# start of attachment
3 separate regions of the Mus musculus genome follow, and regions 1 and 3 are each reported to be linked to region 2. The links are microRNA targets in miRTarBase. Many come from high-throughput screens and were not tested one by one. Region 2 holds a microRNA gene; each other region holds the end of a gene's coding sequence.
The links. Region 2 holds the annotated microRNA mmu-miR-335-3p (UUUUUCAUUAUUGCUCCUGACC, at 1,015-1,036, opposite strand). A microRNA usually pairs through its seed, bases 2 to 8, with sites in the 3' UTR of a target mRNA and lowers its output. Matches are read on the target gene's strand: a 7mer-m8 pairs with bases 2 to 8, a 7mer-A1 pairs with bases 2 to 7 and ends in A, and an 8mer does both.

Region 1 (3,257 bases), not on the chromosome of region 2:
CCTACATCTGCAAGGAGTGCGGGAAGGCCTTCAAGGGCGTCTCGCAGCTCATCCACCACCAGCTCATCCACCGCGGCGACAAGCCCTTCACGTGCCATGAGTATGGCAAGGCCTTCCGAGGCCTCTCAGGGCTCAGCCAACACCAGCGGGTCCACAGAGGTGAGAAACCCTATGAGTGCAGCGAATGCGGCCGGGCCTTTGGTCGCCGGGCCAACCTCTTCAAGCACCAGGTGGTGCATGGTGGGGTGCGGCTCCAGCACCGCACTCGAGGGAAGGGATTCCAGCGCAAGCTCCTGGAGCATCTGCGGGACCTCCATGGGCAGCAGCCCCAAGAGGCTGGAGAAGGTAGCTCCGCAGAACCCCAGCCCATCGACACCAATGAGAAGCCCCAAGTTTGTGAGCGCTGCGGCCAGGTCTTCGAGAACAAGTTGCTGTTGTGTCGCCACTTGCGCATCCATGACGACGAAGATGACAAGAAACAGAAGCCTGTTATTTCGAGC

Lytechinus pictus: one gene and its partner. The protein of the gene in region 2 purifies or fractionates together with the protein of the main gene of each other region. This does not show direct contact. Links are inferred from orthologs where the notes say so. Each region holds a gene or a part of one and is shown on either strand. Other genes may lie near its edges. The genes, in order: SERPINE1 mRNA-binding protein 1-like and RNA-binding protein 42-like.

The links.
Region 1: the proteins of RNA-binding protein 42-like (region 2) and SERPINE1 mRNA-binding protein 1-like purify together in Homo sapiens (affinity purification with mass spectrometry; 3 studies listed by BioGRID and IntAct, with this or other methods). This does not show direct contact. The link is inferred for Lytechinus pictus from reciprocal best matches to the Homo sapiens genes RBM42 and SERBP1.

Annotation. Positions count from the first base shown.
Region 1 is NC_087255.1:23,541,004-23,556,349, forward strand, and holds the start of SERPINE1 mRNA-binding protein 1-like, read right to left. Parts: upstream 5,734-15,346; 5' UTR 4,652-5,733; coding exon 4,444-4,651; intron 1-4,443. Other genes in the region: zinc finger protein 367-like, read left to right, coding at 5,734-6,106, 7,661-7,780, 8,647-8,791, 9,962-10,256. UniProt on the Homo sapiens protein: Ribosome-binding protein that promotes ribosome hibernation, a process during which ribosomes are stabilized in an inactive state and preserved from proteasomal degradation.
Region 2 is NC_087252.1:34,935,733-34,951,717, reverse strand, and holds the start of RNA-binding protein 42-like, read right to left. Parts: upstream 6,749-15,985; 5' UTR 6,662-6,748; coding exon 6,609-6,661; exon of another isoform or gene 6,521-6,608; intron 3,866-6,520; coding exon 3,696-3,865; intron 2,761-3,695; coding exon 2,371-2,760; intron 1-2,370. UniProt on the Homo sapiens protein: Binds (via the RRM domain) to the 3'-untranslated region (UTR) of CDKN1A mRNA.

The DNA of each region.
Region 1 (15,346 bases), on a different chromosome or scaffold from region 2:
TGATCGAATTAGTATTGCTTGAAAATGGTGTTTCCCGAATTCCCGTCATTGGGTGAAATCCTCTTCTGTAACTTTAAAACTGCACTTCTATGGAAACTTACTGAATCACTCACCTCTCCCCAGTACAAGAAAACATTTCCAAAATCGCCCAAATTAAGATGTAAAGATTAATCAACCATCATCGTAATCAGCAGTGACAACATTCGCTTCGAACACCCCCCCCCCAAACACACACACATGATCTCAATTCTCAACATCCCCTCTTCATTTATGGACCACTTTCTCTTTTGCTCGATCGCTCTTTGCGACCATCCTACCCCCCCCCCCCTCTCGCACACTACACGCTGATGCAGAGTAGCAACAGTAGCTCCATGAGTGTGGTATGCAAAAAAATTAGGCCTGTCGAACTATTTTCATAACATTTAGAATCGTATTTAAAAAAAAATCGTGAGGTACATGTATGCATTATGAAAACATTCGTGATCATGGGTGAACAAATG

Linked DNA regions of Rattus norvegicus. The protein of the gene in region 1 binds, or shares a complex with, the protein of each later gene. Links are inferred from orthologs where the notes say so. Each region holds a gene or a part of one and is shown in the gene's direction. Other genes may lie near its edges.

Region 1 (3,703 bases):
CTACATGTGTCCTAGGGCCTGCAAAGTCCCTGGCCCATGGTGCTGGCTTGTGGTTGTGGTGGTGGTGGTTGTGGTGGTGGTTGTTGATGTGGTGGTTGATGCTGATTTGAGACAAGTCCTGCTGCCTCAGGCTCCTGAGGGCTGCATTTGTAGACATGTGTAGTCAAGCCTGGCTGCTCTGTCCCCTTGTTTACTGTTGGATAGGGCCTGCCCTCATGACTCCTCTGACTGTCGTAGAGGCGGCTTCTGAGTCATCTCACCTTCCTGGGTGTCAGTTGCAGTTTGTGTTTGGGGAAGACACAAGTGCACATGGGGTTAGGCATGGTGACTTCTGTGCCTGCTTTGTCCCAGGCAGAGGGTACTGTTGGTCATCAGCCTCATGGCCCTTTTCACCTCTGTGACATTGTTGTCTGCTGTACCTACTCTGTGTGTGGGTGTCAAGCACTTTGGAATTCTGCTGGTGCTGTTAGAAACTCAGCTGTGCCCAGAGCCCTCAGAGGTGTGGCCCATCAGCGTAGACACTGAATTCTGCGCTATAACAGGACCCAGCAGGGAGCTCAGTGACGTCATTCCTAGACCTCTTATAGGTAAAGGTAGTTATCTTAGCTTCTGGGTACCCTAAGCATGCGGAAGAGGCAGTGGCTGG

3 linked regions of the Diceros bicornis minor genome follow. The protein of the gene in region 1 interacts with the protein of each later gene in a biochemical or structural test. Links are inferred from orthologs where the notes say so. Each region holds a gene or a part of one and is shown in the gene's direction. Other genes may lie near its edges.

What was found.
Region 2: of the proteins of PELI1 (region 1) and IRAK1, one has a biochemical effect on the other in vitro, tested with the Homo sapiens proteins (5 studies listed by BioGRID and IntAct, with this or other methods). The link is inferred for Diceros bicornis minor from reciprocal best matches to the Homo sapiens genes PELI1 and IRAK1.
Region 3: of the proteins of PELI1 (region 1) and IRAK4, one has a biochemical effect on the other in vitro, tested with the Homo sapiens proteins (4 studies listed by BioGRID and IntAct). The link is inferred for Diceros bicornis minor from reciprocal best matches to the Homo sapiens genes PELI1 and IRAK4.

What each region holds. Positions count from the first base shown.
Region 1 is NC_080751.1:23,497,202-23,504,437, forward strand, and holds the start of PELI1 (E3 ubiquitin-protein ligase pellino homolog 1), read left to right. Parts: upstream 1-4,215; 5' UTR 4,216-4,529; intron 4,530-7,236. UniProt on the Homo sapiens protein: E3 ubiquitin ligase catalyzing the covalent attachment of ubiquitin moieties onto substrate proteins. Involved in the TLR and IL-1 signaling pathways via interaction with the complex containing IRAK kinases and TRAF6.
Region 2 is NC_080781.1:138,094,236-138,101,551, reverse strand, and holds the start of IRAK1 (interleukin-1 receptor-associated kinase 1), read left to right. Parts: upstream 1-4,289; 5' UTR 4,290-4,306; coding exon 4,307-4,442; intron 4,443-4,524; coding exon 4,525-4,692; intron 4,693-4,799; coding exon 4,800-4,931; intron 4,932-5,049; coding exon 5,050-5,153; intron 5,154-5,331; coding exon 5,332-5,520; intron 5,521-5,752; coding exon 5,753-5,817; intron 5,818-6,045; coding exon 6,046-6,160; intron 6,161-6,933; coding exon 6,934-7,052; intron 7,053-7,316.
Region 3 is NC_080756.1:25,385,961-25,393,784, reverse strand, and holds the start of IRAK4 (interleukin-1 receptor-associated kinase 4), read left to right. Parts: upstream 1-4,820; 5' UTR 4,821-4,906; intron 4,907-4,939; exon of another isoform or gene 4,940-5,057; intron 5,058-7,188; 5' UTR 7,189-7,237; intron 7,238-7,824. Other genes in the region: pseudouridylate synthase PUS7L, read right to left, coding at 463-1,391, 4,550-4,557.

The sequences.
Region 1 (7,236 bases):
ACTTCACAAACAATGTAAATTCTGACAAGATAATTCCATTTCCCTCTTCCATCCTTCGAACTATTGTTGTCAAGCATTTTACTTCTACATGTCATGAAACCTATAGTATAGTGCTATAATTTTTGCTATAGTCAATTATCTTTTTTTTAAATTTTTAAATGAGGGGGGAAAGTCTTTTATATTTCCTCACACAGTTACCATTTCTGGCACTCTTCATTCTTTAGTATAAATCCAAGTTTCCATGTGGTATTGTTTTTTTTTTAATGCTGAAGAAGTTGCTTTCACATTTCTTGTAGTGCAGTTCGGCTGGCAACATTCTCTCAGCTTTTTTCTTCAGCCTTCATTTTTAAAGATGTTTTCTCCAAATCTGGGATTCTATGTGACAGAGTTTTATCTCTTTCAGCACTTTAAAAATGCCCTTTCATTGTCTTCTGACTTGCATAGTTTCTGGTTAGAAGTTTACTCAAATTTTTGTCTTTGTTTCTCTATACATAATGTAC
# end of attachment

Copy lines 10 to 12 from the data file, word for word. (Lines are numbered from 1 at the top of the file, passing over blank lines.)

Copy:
Region 2 is NC_087252.1:34,935,733-34,951,717, reverse strand, and holds the start of RNA-binding protein 42-like, read right to left. Parts: upstream 6,749-15,985; 5' UTR 6,662-6,748; coding exon 6,609-6,661; exon of another isoform or gene 6,521-6,608; intron 3,866-6,520; coding exon 3,696-3,865; intron 2,761-3,695; coding exon 2,371-2,760; intron 1-2,370. UniProt on the Homo sapiens protein: Binds (via the RRM domain) to the 3'-untranslated region (UTR) of CDKN1A mRNA.

The DNA of each region.
Region 1 (15,346 bases), on a different chromosome or scaffold from region 2: